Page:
I'm trying to understand what does this sentence mean:

Hey, Johnny Holiday just laid on you another triple-golden sweep from golden-weekend time at KXLA, in Ames, lowa.

This sentence is said on the radio without any further context around it. I've tried to gather some information and found out that Johnny Holiday is a vocalist. Except for that this sentence doesn't make much sense to me (I'm not a native speaker) in any of its parts. I know this is a pretty broad question, could you please enlighten me on the possible meaning of it? Expecially the "laid on you a sweep" part.

Thanks in advance!

  • It's just radio hyperbole.
    – Hot Licks
    Mar 19, 2019 at 20:09
  • @HotLicks that was what I figured out. Still I am appointed to translate this so I'd like to understand what it means. Thanks for any help. Mar 19, 2019 at 20:16
  • My wild guess is that the fortunate (??) listener won some sort of prize (or perhaps a group of prizes) in a radio contest. "Sweep" suggests winning consecutive contests, and "super golden" is just apparently derived from the contest naming.
    – Hot Licks
    Mar 19, 2019 at 20:19
  • A nation's team makes a golden sweep in the Olympics when its team wins all of the gold medals in a particular category. Mar 19, 2019 at 20:25
  • This may be helpful (for some reason there's something related to Olympics in the frame). What about the "laid on you" part? Thanks Mar 19, 2019 at 20:27

2 Answers 2


Given that it is a radio program, my understanding is that it refers to the "gold records" of certified music sales, which are an indication of a song's popularity. A "gold record" is generally issued in recognition of the song selling 1 million copies. (Reference: Wikipedia, Music Recording Certification.)

Then, a "triple-golden" is a song that has sold not just 1 million copies, but 3 million (it reached the "gold" level 3 times). A "triple-golden sweep" uses sweep roughly in sense 2e from m-w.com: "to win all the games or contests of"; in this usage it means "we played a series of songs that were all 'triple-golden'".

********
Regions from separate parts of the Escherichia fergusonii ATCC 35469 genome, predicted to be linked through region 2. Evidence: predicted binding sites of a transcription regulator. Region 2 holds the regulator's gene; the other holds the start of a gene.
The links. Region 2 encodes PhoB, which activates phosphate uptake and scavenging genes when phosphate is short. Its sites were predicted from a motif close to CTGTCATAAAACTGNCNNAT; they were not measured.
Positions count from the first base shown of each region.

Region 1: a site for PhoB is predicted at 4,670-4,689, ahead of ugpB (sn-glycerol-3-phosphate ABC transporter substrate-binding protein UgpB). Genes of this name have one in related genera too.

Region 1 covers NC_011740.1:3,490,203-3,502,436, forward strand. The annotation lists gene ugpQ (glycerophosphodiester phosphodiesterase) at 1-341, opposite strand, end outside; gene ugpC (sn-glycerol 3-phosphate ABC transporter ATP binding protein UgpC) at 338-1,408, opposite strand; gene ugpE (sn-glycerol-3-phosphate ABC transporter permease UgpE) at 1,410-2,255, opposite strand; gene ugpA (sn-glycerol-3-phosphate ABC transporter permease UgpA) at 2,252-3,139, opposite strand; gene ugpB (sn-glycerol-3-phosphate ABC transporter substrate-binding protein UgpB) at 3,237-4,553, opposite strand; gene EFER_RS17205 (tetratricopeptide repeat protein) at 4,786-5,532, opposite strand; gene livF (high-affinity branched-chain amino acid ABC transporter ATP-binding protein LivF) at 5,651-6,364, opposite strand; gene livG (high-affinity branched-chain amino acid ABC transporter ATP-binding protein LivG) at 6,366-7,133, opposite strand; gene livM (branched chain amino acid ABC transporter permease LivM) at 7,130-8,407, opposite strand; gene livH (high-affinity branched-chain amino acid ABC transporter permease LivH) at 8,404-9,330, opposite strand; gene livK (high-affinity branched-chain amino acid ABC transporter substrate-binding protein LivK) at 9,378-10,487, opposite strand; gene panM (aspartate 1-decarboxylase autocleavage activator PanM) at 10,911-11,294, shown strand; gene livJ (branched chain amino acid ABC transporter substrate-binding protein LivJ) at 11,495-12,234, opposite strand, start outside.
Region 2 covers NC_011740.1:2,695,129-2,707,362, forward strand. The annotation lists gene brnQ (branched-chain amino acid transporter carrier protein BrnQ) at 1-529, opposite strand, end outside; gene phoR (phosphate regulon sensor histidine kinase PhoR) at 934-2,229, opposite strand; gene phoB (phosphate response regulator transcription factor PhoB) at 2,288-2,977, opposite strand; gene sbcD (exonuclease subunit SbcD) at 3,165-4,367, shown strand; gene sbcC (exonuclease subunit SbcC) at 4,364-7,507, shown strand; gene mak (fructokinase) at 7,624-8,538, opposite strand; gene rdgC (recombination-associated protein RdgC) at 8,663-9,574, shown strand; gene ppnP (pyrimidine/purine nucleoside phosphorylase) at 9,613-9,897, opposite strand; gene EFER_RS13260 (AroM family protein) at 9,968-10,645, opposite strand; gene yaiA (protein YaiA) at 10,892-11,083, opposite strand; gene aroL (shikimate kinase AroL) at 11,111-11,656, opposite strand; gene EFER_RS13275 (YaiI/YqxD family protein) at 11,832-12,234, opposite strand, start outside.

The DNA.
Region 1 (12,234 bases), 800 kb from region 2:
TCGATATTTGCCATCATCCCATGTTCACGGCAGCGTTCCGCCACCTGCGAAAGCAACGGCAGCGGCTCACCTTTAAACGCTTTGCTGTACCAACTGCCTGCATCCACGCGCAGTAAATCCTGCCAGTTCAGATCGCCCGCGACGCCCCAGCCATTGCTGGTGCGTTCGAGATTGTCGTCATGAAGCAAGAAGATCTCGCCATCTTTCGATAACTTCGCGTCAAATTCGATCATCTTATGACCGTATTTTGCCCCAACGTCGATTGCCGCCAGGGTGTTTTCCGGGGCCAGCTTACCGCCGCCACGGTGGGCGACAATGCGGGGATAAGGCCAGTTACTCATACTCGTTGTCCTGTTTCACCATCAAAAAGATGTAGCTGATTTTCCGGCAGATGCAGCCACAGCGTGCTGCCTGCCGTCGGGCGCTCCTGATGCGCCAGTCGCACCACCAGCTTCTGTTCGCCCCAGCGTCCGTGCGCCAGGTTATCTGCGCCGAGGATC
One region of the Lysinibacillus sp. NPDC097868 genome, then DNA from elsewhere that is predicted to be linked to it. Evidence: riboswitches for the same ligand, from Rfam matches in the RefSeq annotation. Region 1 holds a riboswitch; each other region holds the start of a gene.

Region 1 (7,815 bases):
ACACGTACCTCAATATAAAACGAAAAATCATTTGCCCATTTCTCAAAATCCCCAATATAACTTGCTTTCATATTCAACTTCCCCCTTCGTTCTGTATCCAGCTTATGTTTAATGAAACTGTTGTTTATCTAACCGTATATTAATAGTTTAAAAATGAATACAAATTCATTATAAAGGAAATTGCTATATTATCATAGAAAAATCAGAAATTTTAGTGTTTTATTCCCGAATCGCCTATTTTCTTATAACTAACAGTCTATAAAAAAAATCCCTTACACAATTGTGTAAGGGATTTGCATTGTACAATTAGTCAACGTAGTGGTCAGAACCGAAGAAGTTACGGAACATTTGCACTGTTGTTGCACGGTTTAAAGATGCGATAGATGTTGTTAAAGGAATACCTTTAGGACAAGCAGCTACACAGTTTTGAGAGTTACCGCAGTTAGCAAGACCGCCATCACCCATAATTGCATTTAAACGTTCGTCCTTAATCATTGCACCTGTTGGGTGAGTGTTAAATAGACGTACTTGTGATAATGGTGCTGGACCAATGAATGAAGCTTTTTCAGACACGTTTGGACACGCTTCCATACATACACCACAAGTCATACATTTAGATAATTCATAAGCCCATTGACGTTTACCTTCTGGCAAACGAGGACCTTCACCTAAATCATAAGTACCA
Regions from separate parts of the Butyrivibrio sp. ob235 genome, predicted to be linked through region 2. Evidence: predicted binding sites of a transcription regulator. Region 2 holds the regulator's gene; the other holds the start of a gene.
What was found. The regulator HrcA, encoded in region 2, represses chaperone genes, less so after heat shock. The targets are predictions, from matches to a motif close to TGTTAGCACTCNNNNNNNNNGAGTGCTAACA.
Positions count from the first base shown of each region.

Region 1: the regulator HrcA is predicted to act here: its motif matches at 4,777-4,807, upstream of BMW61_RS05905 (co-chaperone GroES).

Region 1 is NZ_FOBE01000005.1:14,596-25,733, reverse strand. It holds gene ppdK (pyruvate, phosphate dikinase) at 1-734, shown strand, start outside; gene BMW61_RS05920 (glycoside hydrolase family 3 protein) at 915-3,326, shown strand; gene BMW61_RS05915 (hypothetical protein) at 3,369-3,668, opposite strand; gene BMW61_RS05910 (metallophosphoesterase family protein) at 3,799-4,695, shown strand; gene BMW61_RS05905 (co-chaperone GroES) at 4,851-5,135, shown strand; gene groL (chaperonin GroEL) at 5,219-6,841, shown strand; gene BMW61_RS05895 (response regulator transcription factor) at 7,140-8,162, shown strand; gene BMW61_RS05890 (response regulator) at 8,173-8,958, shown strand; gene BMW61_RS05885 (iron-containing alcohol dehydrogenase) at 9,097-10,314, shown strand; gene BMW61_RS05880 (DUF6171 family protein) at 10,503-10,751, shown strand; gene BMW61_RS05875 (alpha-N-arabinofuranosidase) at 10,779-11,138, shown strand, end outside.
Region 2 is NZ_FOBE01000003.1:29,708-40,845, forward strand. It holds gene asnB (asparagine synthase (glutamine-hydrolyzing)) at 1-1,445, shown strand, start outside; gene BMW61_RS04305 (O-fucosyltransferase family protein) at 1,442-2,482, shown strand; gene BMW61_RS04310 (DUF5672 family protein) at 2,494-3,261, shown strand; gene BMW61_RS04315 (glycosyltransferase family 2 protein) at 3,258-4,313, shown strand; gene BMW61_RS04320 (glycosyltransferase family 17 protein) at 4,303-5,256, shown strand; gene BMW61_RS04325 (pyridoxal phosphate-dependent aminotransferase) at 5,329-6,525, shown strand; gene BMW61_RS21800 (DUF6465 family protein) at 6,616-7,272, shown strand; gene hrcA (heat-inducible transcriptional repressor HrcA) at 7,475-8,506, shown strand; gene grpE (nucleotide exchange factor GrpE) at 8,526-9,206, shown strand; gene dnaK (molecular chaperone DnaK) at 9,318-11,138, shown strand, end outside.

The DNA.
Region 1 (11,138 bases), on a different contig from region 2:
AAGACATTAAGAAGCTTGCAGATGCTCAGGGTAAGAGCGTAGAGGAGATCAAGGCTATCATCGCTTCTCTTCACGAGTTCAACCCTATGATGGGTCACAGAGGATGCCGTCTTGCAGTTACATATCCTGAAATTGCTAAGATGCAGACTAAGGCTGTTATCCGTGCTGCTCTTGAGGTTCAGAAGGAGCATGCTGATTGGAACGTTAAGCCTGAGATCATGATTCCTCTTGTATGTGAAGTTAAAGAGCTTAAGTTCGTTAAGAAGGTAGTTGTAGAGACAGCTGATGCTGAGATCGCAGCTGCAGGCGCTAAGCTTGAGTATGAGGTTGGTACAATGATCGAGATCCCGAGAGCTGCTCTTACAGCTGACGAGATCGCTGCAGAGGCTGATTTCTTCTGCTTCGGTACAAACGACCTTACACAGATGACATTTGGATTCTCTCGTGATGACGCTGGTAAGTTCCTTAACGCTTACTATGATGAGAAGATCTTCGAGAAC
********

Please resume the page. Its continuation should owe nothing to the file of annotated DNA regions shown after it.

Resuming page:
Finally, the "golden weekend" would refer to a change from their regular programming, such that they are playing only "golden record" songs for the entire weekend.

So what it boils down to is, they're playing only very popular songs all weekend, and their most recent set of songs (since the previous commercial break, probably) were among the top in overall popularity.


Building on what @Hellion answered ...

Johnny Holliday (note the two l's) was a top-40 disc jockey, according to wikipedia.

I believe the quote is from the movie "Ice Castles," which is set in Iowa, again according to wikipedia. My interpretation, borrowing heavily from @Hellion, is that disc jockey Johnny Holliday played a series of award-winning songs on the radio station KXLA.

Holliday was a DJ about the time the movie came out, in 1978.

  • You are correct on the movie this is from. Mar 19, 2019 at 20:43

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